Skip to main content

A New Fridge

Last term we started to have a lot of trouble with our fridge. It was over 20 years old and we were the third owners. The fan in the freezer that circulated the cold air would not work properly. We were having a repairman fix it every month or so. He finally got it fixed pretty well and it had been working consistently for several months. But we decided it couldn't be relied on any more, so we sold it just before we left. Mike had a fridge belonging to SIM that he was using.

So, the first thing we did when we got back to Niger was to buy a new fridge. With some money we had saved and with some gifts from some very generous people, we were able to get a very nice one. It cost about twice what a fridge would cost in the US. But if we had bought one in the US, then paid the import tax, it probably would have ended up being the same amount. Buying it here had the added advantage of having the fridge run on 220 volts instead of 110 like American fridges do.

Anyway, I am really happy with it. It freezes ice incredibly fast and it's supposed to be a power saver fridge. We'll see if our electricity bill is really any different or not! You can see in this picture of me how hot and sweaty I look. Being able to have a cold drink on a hot day is a wonderful thing!


Amanda said…
I can see the pictures now! I've stood in that kitchen in the dorm and that brought back memories. I'm not sure if it's still there but I did a painting for the dorm while we were there. It was of a boy with a big red umbrella and a bunch of animals done in oils and used to hand in the dorm dining room! Anyway, great to read all about your new fridge.
Hannatu said…
It used to be, but Brenda redecorated and I can't think if it is or not. I think it is.
Dusty Penguin said…
I'm so happy for you for your new fridge! Now if the power will just cooperate!!
Chinglishman said…
So where do you pour in the kerosene?
journeyer said…
Oh I am so happy for you. Glad that you could get a new fridge. God is so good and faithful to us!

Popular posts from this blog

Practice Hospitality

My mother-in-law, Jean, is an amazing person with many gifts.  One of the first things I noticed about her when I was but a young bride, was her gift of hospitality.  It was nothing for her to invite a large group of people over, make each one feel welcome, cook a big meal,and seemingly do it without stressing herself out.  I don't know if hospitality just came naturally to her or if she learned it.  In this picture you can see Jean throwing a party for a class she taught in Nigeria.  

I believe that for me it has been a learned skill.  My parents were hospitable and it wasn't unusual for us to have guests over (though usually not as many at a time as my mother-in-law would do!).  But when I started living on my own, I had to learn hospitality.  The first time I invited somebody over for a meal, the lid got stuck on the pot of vegetables, I put too much salt or soda or something in the muffins, and I forgot to serve milk and sugar with the hot drinks.  I've gotten much bett…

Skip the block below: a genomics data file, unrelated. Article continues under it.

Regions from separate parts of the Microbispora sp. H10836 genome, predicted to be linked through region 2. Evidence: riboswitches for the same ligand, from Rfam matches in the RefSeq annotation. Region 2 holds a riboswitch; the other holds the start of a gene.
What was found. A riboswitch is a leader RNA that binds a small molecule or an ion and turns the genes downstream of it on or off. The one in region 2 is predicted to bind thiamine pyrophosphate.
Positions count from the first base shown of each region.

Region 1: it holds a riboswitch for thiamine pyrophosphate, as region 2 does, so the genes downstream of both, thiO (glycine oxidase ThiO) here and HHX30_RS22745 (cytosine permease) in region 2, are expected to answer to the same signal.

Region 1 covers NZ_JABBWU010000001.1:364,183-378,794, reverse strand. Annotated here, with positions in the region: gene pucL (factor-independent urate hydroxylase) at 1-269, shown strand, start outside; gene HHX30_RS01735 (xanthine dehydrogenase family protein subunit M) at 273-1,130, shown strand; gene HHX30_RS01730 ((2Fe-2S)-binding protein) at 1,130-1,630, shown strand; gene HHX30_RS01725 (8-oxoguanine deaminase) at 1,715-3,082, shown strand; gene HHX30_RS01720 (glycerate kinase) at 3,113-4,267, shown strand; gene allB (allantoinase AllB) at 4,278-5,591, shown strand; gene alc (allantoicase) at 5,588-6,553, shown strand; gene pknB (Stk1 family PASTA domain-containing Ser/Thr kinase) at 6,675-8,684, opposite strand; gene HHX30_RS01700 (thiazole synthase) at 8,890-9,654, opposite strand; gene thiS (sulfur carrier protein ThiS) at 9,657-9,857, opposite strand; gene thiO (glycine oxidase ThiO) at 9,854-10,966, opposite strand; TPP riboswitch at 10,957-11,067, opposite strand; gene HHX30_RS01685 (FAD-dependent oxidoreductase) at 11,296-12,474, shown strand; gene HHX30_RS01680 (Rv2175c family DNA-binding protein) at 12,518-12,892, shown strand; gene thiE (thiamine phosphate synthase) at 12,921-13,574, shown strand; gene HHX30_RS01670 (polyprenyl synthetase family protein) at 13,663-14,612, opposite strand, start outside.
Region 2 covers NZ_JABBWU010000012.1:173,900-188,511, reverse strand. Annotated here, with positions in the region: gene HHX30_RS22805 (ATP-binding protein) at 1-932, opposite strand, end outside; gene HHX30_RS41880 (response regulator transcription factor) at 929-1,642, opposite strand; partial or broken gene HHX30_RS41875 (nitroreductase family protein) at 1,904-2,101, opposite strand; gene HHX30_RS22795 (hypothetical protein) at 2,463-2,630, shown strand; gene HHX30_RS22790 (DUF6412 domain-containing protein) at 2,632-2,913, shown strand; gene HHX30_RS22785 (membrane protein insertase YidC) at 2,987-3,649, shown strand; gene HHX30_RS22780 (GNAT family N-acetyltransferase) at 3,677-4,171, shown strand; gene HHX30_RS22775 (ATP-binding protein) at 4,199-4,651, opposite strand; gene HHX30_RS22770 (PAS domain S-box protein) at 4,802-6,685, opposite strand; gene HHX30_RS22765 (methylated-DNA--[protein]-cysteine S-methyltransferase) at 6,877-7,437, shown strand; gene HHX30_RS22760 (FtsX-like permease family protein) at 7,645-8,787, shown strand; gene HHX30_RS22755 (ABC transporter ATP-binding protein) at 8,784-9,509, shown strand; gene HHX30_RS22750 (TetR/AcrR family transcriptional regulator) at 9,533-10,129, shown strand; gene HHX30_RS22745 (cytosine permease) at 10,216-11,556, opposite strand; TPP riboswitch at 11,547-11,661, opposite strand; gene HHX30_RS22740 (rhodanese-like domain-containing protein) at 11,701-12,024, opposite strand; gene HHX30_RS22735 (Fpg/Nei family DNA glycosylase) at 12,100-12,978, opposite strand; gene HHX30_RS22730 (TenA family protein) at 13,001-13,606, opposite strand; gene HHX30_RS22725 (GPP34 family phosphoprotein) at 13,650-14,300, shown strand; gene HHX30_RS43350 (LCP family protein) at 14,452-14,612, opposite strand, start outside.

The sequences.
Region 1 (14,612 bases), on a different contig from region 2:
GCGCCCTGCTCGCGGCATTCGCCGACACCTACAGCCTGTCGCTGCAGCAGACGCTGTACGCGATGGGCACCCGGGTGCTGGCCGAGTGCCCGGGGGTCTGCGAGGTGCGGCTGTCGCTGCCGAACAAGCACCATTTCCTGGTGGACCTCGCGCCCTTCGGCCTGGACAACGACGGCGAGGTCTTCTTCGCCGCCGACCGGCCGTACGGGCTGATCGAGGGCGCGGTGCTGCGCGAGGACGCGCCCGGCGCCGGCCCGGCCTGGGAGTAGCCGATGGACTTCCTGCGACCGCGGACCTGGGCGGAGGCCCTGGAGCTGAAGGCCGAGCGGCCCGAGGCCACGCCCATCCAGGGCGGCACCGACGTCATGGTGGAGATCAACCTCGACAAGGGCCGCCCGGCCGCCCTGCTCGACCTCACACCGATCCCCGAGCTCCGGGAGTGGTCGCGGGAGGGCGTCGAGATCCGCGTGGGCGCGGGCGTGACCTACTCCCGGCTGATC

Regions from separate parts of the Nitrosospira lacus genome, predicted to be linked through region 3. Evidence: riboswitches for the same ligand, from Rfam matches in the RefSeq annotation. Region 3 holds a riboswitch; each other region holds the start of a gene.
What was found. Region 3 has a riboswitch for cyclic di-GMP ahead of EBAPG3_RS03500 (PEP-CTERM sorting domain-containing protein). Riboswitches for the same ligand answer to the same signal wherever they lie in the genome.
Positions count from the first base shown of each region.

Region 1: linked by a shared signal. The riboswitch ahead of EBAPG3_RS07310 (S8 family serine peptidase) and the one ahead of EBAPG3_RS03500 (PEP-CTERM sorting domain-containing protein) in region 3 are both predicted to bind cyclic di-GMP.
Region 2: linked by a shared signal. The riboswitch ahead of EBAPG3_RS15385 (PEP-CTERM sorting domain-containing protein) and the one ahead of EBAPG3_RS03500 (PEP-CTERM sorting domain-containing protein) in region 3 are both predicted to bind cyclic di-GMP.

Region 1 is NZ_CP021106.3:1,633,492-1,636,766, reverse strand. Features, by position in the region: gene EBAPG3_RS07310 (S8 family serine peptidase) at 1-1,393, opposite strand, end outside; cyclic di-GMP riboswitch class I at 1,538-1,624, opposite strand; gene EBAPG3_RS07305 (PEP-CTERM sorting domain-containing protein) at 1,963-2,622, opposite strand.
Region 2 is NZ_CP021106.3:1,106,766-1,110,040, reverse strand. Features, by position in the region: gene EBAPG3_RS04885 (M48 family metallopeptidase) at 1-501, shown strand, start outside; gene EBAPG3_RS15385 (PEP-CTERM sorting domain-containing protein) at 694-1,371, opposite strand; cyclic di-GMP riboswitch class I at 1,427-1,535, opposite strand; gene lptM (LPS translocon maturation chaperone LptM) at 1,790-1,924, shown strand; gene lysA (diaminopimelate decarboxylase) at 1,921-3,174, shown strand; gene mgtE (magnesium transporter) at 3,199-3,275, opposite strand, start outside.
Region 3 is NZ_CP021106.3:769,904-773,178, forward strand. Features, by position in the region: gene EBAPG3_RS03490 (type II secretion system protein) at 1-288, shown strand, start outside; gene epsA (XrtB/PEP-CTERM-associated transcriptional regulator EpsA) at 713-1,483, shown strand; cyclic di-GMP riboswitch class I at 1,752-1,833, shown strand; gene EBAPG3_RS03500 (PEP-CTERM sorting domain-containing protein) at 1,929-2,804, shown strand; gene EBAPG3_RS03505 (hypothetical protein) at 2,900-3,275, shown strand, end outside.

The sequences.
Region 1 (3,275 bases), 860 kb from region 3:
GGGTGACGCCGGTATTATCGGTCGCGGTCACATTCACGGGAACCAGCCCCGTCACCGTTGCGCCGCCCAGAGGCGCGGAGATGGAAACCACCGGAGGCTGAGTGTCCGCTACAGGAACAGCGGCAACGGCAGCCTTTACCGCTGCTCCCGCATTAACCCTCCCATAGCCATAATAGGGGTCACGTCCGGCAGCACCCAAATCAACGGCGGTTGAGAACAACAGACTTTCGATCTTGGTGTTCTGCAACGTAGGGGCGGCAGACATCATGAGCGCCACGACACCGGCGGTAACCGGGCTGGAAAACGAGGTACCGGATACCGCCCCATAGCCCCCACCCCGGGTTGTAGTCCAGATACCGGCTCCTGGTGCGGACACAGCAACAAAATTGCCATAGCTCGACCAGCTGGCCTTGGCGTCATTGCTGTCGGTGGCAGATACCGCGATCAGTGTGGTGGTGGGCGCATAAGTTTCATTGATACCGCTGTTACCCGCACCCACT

2016 in Review

Let's take a look at the year 2016.

January's big events were the dedication of the Tamajaq New Testament, our annual Spiritual Life Conference, helping friends find a house, a trip to visit missionaries in the bush, attended a big wedding, and celebrated John's birthday. It was a pretty busy month.  My January picture is from our trip to the bush and shows baobab trees.  

February was a little less crazy.  John started taking moolo lessons.  February is the time of year when the fresh fruits and veggies are in season so I did a lot of work to freeze veggies for the hot months ahead.  This picture isn't terribly exciting, but a year after the church burnings this church we helped plant back in 1989 finally had a new ceiling and a fresh coat of paint.

In March we attended another big wedding, froze more veggies, celebrated Easter, and visited a church in another town.  John and I have visited a lot of churches in the past three years as he has done research for his doctora…

Meat Roll-ups

Tonight I made meat roll-ups.  And I got to use some ingredients that made food prep much easier than normal!  I did make two batches of rolls so that John could have a lactose-free meal.

The first thing to do is to brown some hamburger.  With the main batch I stirred a tin of mushroom soup into the browned meat.  For John's batch, I stirred in flour, some almond milk, and seasonings just enough to moisten it, but not to make it really runny.  In Niger, I would make it the second way since we don't have tinned soup.

Next I made a batch of biscuit dough using Bisquick.  Of course, in Niger, I have to make the biscuit dough from scratch.  I mixed it up with the almond milk.  Once the dough is rolled out in a strip, spread the meat mixture on it.  Roll it up like you would cinnamon rolls and cut into slices.  Lay the slices on a cookie sheet and cook in a 350 oven for about 20 minutes.

While they're baking, I browned fresh mushrooms in butter (in Niger I would use tinned mushroo…